Shan Goshorn, Sealed Fate: Treaty of New Echota Protest Basket

Shan Goshorn (Eastern Band Cherokee), Sealed Fate: Treaty of New Echota Protest Basket, 2010, Arches watercolor paper and computer printer ink (Epson Ultrachrome inks), 55.9 cm x 33 cm, 27.9 cm high (Gilcrease Museum)


Shan Goshorn, Protest Basket

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Key Points

  • Shan Goshorn (Eastern Band Cherokee) produced baskets that innovatively blend traditional Cherokee techniques with storytelling and diverse materials to engage viewers with difficult history and topics. As an activist artist, Goshorn used the familiar form of baskets to teach about the trauma and impact of topics such as Indian removal, representation, and marginalization. Through her work, she also contributed to the longstanding history of female basket weaving, and the broader resilience and adaptability of the Cherokee people.    
  • Sealed Fate specifically addresses the history of the 1835 Treaty of New Echota, which precipitated the displacement of sixteen thousand Cherokee citizens from their homelands east of the Mississippi River to what was known as Indian Territory in Oklahoma. During this journey west, known as the Trail of Tears, one quarter of the relocated Cherokee people died. Goshorn created Sealed Fate from splints, or thin strips of material, made from reproductions of the treaty and the resulting protest documents submitted by over thirteen thousand Cherokee citizens.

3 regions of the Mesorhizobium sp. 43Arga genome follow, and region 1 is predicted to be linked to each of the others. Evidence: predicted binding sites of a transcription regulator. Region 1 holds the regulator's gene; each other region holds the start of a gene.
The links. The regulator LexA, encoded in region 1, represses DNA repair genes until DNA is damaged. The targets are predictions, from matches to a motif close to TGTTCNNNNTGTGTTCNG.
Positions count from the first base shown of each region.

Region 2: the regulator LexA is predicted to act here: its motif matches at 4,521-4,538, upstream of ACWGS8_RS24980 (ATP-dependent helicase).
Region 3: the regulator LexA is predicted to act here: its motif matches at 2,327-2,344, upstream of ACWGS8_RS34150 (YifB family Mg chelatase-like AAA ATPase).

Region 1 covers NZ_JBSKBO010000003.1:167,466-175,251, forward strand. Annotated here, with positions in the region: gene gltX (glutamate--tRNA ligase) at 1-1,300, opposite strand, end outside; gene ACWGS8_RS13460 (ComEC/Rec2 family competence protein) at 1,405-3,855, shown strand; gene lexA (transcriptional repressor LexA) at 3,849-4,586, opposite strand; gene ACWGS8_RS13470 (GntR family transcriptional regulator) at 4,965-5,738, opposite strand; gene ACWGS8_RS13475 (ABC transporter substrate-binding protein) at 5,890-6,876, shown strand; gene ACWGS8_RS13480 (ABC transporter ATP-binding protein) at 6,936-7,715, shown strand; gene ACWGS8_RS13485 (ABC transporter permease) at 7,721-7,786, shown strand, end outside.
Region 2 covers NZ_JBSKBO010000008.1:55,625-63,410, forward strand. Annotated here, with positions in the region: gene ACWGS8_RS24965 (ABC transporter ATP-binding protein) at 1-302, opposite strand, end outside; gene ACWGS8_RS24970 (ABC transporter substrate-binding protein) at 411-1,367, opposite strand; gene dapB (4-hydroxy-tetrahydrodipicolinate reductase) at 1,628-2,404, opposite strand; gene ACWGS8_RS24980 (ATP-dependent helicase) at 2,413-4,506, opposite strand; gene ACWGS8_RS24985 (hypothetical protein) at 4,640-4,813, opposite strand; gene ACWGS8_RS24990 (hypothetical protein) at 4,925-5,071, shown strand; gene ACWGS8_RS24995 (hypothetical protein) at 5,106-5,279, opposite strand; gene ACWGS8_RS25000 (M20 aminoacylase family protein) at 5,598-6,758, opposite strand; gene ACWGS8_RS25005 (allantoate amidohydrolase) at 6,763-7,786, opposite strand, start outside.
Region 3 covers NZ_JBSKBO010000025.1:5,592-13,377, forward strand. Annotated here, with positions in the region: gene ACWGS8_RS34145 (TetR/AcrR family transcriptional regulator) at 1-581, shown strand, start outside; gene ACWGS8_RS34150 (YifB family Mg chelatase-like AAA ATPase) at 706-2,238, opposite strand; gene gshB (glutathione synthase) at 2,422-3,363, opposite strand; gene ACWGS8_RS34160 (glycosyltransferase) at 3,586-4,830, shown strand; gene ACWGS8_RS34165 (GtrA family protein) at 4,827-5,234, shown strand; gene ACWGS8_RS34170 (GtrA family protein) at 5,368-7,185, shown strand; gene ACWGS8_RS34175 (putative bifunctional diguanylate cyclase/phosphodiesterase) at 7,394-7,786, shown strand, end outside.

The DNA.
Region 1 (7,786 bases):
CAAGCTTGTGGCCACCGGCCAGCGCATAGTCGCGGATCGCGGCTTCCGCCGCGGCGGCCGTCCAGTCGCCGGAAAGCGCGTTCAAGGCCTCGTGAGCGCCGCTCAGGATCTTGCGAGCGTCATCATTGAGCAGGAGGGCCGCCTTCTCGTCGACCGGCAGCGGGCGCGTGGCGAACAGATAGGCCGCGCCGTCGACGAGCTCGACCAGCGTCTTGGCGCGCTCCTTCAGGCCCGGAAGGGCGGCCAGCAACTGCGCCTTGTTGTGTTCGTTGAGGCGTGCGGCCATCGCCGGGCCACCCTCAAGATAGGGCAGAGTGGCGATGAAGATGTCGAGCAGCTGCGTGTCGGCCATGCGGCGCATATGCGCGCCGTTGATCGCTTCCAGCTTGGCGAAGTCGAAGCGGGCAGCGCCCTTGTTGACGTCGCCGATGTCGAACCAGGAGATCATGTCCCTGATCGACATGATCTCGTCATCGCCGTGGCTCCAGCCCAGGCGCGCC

Go Deeper

This work at the Gilcrease Museum.

Explore the resources related to the 2021 exhibition, Weaving History into Art: The Enduring Legacy of Shan Goshorn (Gilcrease Museum). 

Learn more about Shan Goshorn’s baskets and her work as an activist.

Read about Shan Goshorn’s baskets that address the lasting impact of Indian Boarding Schools (from American Indian, the magazine of the Smithsonian National Museum of the American Indian).

Analyze the petition against the Treaty of New Echota (DocsTeach, National Archives).

Read the Treaty of New Echota (Smithsonian National Museum of the American Indian).

More to Think About

Goshorn uses archival documents as the building blocks of this and other baskets. For Sealed Fate, the documents bear the handwriting of both government officials and Cherokee citizens who were engaged in a struggle for power and sovereignty. Look closely at the handwriting on the two different documents (the treaty and the protest letter) and how Goshorn has embedded them into the structure of the basket. What do you notice about the writing? What new questions and ideas does the handwriting—and its use in the basket’s design—pose for you about this part of history? Can you think of other instances where the visible hand of the artist or of a participant in a historical event impacts your perception and understanding of the situation?

Explore the diverse history of the United States through its art. Seeing America is funded by the Terra Foundation for American Art and the Alice L. Walton Foundation.